Weak demand still dominates markets / Producers’ demands for the most part fizzle out with no effect / Impact of coronavirus outbreak could be seen in February
PE: In January, only very few of the PE grades covered by this report experienced any price change, and if they did, the change was small. The hikes of up to EUR 50/t that producers announced mostly went up in smoke, particularly as numerous production plants were operating at reduced output due to weak demand. There is a growing discrepancy between integrated producers and producers who have to buy in C2. With C2 rolling over, there were only occasional price increases for the more specified grades. The C2 reference contract was settled at a rollover at the start of February. Not only with the feedstock but also downstream there is a tendency towards a surplus now that Chinese industry is being slowed down by the coronavirus outbreak. For most PE materials, the price curve will likely point downwards. Many more higher-specified grades in the injection moulding, blow moulding and pipe segments could remain stable, however.
PP: The PP market saw little momentum at the start of 2020, despite a few producers’ attempts to push through increases. This was unusual as many converters replenished inventories despite having stocked up in December. In freely negotiated transactions, notations for compounds fell slightly, due to overcapacity in the market. Demand was strong for the most part. Due to pressure on selling prices, producers will try to pull notations up a notch in February, despite the stable monomer notation. Price pressure continued in January, which means that producers will attempt to achieve hikes in February. Although healthy order volume could lend some support, it seems rather unlikely that they will succeed. Where price levels are low, there is a chance of an upswing. Specified grades of PP copo could see relatively more price dynamic, as fewer alternatives are available. Converters are gearing up for seasonal demand. Order volume should be higher in February, though not exactly robust. The automotive market will prevent that.
PVC: Despite the C2 reference contract being settled with no change, European PVC market leader Inovyn confronted customers in January with demands to improve its margins – initially to no effect. Contrary to expectations, demand ran at a good level, with sales of window profiles faring well. With compounds, slight price reductions for titanium dioxide (PVC-U) and plasticisers (PVC) prompted a minimal downward movement. For February, there are price hike announcements. Producers want to put a stop to what they see as the continuing erosion of prices and margins. A close look at the facts, however, shows that this will not be feasible, or not in the initial weeks of February at least, especially since C2 has remained stable. The plan is most likely to prove successful for the PVC paste grades. With demand, February is set to be dominated by the build-up of stocks of finished goods.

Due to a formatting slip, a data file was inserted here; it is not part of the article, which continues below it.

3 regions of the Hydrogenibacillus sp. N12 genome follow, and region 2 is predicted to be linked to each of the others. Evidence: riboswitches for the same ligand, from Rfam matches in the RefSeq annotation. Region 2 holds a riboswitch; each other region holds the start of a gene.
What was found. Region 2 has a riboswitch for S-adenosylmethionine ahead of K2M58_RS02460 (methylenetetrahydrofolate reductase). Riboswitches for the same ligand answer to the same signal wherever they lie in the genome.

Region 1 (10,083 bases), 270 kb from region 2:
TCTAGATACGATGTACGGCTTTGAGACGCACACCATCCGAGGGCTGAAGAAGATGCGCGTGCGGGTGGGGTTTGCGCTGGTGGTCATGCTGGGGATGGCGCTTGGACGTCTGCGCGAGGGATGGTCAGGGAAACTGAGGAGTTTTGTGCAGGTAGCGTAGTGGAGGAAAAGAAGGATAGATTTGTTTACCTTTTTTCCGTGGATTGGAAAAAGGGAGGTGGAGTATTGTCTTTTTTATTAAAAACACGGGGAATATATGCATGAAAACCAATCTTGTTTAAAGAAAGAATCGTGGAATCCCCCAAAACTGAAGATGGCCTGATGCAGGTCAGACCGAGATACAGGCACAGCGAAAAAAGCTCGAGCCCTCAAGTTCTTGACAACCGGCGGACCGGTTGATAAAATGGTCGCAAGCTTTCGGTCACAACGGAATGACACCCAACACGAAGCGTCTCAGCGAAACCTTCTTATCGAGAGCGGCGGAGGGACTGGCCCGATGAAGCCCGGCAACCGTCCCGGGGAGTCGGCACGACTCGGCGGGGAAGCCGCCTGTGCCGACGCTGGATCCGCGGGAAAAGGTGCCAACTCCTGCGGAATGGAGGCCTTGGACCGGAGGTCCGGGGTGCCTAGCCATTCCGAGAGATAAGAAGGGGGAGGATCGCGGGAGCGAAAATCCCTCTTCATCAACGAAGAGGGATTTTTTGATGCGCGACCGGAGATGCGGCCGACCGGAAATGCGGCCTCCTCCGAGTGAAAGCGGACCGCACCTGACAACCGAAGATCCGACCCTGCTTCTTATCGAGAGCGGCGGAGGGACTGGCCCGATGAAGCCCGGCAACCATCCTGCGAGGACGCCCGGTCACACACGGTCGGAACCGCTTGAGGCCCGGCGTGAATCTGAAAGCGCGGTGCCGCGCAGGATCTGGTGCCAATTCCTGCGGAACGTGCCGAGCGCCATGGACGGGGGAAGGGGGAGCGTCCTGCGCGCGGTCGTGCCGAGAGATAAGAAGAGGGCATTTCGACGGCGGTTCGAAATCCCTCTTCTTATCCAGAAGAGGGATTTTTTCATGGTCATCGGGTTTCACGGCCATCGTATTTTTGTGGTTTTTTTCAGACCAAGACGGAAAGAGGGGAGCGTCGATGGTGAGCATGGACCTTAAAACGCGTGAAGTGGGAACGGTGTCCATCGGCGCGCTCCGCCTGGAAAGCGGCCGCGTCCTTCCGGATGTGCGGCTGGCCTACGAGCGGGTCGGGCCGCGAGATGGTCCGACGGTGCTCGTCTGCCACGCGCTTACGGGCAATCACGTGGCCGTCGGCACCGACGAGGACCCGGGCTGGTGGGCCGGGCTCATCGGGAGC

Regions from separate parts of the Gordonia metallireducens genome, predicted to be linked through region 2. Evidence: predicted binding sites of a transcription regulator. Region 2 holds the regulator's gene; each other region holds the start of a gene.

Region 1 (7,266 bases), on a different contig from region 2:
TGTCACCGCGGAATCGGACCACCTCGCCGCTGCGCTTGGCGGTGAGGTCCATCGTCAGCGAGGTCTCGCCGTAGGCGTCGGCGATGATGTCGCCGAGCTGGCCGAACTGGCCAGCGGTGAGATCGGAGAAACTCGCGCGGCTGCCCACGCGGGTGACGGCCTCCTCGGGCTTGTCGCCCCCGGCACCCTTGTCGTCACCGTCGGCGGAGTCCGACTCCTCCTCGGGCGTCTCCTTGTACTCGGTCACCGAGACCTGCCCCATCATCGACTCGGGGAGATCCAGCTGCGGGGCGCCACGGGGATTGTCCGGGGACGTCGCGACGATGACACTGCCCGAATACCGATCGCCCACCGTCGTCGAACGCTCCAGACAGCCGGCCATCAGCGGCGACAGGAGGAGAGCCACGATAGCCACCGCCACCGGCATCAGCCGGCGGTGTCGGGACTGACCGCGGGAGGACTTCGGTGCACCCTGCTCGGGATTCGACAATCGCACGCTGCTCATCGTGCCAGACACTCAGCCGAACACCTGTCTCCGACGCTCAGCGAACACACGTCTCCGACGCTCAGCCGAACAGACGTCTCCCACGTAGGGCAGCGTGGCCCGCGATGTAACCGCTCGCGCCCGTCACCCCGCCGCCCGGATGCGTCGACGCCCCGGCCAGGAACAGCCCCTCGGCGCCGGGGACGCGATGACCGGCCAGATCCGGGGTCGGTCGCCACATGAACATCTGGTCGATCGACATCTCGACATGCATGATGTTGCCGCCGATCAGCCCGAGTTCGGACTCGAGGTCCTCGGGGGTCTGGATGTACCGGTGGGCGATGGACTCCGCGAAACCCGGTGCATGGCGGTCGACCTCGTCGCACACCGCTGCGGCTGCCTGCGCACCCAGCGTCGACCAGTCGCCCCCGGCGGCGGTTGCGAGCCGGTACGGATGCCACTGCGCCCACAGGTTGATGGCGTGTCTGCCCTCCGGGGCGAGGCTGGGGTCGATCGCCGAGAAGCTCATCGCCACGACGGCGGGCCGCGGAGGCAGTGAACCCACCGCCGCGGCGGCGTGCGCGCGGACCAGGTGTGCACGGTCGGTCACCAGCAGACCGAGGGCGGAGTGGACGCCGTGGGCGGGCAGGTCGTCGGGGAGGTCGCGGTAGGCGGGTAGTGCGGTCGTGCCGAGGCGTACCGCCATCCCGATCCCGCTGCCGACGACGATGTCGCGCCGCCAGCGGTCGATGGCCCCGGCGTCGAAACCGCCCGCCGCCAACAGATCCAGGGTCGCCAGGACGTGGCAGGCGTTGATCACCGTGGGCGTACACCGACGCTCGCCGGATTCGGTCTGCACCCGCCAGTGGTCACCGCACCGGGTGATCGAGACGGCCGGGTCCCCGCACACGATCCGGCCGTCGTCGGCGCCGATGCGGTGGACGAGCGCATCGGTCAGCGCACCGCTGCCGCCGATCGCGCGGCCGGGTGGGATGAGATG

Styrenics: In January, styrenics prices began to increase again, ending the downtrend of the previous three months. The new direction of the prices was largely provoked by the higher SM reference contract. After margins had eroded for several months, producers aimed to at least transfer the cost increase. For PS and ABS, this was largely successful. The hikes on EPS did not always reach the full amount of the SM cost increase. Demand was satisfying on a broad front. Inventory restocking after the turn of the year brought a boost. The EUR 50/t increase in the SM reference in February and resulting price hikes on styrenics could have a dampening effect, however. If processors were to speculate on declining SM prices in March, many of them would now not buy more PS, EPS and ABS than necessary – and spot prices are giving some first indications at a possible SM decline next month.
PET: In January, the bottoming out of Western European PET prices seen in December 2019 was confirmed. Prices remained at the levels attained or underwent marginal increases. Slight hikes resulted for smaller and specified volumes in the regular monthly transactions, generally as a consequence of the short-term oil price rises. The upward pressure eased in the second half of the month. The gap between the notations for the different trading models and primary goods and recyclate remained in place, as did the good market supply. Imports continued to displace European goods. However, the newly adjusted prices for 2020 mean that the offers are no longer as attractive as before. Little has changed regarding the oversupply, since demand is disappointing. The January costs for PX and MEG were not fixed at press time, but little momentum is expected. In the global petrochemical markets, prices remain under pressure. Demand should remain weak and supply abundant. Market players are hoping that March is the first month of spring.